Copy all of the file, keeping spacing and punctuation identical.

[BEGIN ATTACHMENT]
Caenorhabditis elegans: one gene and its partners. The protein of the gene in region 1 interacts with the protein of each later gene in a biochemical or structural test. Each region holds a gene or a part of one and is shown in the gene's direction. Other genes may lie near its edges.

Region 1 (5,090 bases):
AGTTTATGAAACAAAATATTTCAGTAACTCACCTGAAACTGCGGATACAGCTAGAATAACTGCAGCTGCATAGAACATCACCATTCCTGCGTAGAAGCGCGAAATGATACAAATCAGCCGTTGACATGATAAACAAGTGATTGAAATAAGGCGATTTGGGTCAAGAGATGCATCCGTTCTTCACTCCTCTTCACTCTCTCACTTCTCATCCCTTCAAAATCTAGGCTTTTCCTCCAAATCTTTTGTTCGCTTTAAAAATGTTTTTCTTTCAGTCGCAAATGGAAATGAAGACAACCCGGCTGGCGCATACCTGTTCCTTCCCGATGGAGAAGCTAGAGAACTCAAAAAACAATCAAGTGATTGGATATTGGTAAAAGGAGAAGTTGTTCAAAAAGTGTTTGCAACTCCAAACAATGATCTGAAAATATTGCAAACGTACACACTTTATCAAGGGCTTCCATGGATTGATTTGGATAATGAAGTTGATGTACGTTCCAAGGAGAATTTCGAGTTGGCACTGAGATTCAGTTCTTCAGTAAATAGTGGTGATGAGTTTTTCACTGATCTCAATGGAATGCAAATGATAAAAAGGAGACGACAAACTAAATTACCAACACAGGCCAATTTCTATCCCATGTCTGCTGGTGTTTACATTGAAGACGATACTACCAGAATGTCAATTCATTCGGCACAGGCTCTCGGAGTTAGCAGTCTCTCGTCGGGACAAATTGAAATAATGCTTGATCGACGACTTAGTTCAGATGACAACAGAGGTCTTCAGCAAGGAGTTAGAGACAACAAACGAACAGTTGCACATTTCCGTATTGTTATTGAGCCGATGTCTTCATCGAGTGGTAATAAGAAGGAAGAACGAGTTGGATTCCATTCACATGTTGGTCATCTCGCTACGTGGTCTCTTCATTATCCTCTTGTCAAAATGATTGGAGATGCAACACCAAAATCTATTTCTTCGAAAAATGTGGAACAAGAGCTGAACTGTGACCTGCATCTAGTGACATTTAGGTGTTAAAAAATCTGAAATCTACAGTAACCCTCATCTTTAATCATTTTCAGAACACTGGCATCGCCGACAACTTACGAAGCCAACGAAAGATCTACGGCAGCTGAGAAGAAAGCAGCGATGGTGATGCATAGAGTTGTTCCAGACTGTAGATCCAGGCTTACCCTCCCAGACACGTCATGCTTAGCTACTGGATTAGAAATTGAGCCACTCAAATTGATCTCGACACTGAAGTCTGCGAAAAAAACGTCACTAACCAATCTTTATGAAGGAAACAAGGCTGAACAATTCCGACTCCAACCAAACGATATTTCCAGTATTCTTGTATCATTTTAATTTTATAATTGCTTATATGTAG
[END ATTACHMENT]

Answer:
Caenorhabditis elegans: one gene and its partners. The protein of the gene in region 1 interacts with the protein of each later gene in a biochemical or structural test. Each region holds a gene or a part of one and is shown in the gene's direction. Other genes may lie near its edges.

Region 1 (5,090 bases):
AGTTTATGAAACAAAATATTTCAGTAACTCACCTGAAACTGCGGATACAGCTAGAATAACTGCAGCTGCATAGAACATCACCATTCCTGCGTAGAAGCGCGAAATGATACAAATCAGCCGTTGACATGATAAACAAGTGATTGAAATAAGGCGATTTGGGTCAAGAGATGCATCCGTTCTTCACTCCTCTTCACTCTCTCACTTCTCATCCCTTCAAAATCTAGGCTTTTCCTCCAAATCTTTTGTTCGCTTTAAAAATGTTTTTCTTTCAGTCGCAAATGGAAATGAAGACAACCCGGCTGGCGCATACCTGTTCCTTCCCGATGGAGAAGCTAGAGAACTCAAAAAACAATCAAGTGATTGGATATTGGTAAAAGGAGAAGTTGTTCAAAAAGTGTTTGCAACTCCAAACAATGATCTGAAAATATTGCAAACGTACACACTTTATCAAGGGCTTCCATGGATTGATTTGGATAATGAAGTTGATGTACGTTCCAAGGAGAATTTCGAGTTGGCACTGAGATTCAGTTCTTCAGTAAATAGTGGTGATGAGTTTTTCACTGATCTCAATGGAATGCAAATGATAAAAAGGAGACGACAAACTAAATTACCAACACAGGCCAATTTCTATCCCATGTCTGCTGGTGTTTACATTGAAGACGATACTACCAGAATGTCAATTCATTCGGCACAGGCTCTCGGAGTTAGCAGTCTCTCGTCGGGACAAATTGAAATAATGCTTGATCGACGACTTAGTTCAGATGACAACAGAGGTCTTCAGCAAGGAGTTAGAGACAACAAACGAACAGTTGCACATTTCCGTATTGTTATTGAGCCGATGTCTTCATCGAGTGGTAATAAGAAGGAAGAACGAGTTGGATTCCATTCACATGTTGGTCATCTCGCTACGTGGTCTCTTCATTATCCTCTTGTCAAAATGATTGGAGATGCAACACCAAAATCTATTTCTTCGAAAAATGTGGAACAAGAGCTGAACTGTGACCTGCATCTAGTGACATTTAGGTGTTAAAAAATCTGAAATCTACAGTAACCCTCATCTTTAATCATTTTCAGAACACTGGCATCGCCGACAACTTACGAAGCCAACGAAAGATCTACGGCAGCTGAGAAGAAAGCAGCGATGGTGATGCATAGAGTTGTTCCAGACTGTAGATCCAGGCTTACCCTCCCAGACACGTCATGCTTAGCTACTGGATTAGAAATTGAGCCACTCAAATTGATCTCGACACTGAAGTCTGCGAAAAAAACGTCACTAACCAATCTTTATGAAGGAAACAAGGCTGAACAATTCCGACTCCAACCAAACGATATTTCCAGTATTCTTGTATCATTTTAATTTTATAATTGCTTATATGTAG